In my case, I don't lament over anything. I fully accept what can't be changed. That doesn't mean I have to like it. Since this thread is specifically about Aspergers, that is what I am focusing on.

Of course there are more positives in life than negatives. There are a gazillion things I am happy about with my son, Aspergers isn't one of them. He doesn't have to pick up on that fact. He knows I despise Aspergers, so does he. Why would we like it?

This isn't something that comes up everyday, or every week, or even every month. We live life day to day and it's rarely mentioned. However, since the OP asked us to describe our Aspergers kids, that is what I did.
I described the Aspergers. I wasn't writing a biography, just talking about that particular aspect of my son.

I'm honestly sorry if I have offended anyone with my OPINION. Thank you to those who recognize it for what it was. I wasn't trying to insult anyone or their children. I was talking about my own son and my own experiences. Surely people must recognize that we can't all share the same opinion? Sometimes I wonder.

While people have been busy criticizing my take on Aspergers, I have also wondered about theirs. Really, you wouldn't change anything about your child including Aspergers? You wouldn't take away the pain for them? The feeling of not belonging? The hurtful comments and actions of people who don't understand?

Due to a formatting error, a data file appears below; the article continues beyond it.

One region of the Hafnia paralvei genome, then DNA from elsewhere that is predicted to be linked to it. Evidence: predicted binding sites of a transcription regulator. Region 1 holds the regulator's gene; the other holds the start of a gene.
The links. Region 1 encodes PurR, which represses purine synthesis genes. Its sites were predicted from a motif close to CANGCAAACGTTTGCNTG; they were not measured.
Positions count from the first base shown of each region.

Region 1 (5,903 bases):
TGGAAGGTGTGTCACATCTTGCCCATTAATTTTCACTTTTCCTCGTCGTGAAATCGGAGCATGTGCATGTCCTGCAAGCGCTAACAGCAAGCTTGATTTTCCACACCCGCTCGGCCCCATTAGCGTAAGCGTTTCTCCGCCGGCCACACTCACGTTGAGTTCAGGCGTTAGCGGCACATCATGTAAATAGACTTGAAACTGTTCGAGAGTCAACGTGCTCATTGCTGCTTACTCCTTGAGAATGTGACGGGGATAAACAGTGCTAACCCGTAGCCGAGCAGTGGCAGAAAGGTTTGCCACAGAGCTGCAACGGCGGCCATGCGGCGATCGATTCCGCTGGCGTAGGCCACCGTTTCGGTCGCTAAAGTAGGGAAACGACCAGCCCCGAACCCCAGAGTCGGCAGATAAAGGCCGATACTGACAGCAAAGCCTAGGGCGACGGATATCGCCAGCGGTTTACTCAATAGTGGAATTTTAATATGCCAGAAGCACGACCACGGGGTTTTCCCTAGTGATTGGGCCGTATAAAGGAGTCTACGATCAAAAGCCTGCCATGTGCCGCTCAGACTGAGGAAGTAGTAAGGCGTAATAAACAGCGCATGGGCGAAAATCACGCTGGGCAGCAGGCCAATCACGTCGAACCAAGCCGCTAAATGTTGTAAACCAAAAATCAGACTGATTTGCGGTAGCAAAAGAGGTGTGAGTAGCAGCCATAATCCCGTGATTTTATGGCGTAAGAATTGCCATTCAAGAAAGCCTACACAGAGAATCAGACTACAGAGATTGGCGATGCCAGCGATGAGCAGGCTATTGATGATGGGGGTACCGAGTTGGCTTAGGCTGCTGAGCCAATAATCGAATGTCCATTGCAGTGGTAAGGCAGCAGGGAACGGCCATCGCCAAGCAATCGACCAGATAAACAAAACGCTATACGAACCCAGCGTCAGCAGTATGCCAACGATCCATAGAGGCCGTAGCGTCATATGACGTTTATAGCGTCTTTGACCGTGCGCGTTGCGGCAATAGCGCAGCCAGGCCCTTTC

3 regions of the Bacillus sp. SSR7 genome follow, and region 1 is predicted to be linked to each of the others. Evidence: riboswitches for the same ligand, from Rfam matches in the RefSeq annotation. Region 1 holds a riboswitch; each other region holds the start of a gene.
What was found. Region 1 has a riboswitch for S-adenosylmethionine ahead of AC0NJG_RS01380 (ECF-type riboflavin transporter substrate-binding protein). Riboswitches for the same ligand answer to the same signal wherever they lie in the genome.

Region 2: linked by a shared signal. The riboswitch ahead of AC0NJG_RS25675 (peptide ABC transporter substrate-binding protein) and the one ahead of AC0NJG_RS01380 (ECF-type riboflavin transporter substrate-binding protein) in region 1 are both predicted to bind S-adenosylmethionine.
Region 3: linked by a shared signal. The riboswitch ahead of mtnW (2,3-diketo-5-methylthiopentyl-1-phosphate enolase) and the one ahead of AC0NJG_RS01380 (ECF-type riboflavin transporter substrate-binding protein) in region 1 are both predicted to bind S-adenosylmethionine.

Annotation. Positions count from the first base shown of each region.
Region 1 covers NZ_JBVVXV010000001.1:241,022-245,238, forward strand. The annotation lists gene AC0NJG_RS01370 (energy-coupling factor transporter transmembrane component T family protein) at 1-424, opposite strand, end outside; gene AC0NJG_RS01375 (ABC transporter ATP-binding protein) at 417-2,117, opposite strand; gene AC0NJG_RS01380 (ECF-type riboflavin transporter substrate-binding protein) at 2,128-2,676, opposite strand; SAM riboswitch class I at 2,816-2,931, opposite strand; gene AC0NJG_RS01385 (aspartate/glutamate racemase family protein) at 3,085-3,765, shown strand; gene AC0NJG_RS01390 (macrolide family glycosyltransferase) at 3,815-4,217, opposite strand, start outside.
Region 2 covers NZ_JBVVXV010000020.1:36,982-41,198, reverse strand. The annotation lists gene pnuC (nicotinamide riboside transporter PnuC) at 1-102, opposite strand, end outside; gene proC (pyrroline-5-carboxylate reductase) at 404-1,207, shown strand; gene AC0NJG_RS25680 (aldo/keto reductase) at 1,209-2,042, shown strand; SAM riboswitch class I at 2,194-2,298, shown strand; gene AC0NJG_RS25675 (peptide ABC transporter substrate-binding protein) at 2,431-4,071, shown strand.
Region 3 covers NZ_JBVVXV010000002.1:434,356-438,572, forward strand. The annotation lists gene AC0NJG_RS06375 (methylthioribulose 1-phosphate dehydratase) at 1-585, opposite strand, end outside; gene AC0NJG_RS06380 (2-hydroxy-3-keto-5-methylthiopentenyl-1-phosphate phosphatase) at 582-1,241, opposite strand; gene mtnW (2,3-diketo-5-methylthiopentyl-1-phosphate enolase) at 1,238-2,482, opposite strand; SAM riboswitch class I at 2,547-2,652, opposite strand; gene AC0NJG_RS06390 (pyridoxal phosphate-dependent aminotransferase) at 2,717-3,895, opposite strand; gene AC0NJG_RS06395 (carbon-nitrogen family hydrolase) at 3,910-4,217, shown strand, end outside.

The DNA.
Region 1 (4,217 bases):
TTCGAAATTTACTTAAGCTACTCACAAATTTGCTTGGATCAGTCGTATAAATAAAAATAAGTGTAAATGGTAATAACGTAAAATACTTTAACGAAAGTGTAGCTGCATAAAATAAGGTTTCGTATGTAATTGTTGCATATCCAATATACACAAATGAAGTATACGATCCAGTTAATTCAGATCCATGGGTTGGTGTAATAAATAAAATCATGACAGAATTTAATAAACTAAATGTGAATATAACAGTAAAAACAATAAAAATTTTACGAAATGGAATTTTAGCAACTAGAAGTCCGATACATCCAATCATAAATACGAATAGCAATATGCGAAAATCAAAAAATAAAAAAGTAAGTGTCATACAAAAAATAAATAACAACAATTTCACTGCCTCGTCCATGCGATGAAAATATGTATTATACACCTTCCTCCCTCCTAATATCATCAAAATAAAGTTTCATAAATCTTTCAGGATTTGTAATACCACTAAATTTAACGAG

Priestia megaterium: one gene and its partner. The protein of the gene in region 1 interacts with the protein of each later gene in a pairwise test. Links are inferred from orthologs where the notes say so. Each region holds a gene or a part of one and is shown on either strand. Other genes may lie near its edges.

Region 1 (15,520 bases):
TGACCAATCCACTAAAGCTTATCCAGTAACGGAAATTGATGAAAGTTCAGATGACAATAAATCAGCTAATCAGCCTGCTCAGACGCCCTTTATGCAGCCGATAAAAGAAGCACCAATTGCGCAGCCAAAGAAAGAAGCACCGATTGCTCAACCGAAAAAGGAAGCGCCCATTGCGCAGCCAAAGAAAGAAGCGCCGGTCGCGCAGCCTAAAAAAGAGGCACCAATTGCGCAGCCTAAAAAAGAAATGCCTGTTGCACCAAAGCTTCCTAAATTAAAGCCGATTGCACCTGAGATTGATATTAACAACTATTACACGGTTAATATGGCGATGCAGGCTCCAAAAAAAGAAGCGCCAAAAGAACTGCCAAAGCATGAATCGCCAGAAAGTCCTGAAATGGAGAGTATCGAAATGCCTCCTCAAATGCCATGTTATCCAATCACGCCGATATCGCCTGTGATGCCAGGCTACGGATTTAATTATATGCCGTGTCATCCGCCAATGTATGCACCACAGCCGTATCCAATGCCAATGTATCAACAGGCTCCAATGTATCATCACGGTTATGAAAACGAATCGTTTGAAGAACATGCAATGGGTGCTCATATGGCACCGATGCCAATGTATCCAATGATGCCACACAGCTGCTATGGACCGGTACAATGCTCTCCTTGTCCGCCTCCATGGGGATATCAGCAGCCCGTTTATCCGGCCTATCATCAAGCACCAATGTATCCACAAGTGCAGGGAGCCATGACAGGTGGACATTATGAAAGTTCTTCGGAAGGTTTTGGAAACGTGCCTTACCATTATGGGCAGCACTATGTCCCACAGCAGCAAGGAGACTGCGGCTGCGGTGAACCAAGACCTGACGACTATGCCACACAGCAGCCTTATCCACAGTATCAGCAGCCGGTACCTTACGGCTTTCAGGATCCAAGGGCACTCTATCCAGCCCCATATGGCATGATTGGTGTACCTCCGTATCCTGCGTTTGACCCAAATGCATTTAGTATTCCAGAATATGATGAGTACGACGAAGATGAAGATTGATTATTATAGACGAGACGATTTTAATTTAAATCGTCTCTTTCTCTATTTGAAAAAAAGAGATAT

You wouldn't make their lives easier if you could? Well THAT is something I don't understand. Don't you love your children? Don't you want your children to have an easier, less painful life? Why would you embrace something that makes life hard for your children? If you could wave a magic wand and make them see things the way the rest of us do, you wouldn't do that for them?

Yes, I know that Aspergers cannot be cured. I am just reacting to the several statements on this thread that said they wouldn't change anything about their child, including Aspergers. It baffles me.
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Old 01-26-2013, 08:28 PM   #45
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What's painful is wishing someone is something they are not. My kids don't even know they have a problem, therefore, they could never be taught to hate what they are. Hope you can find some kind of peace someday.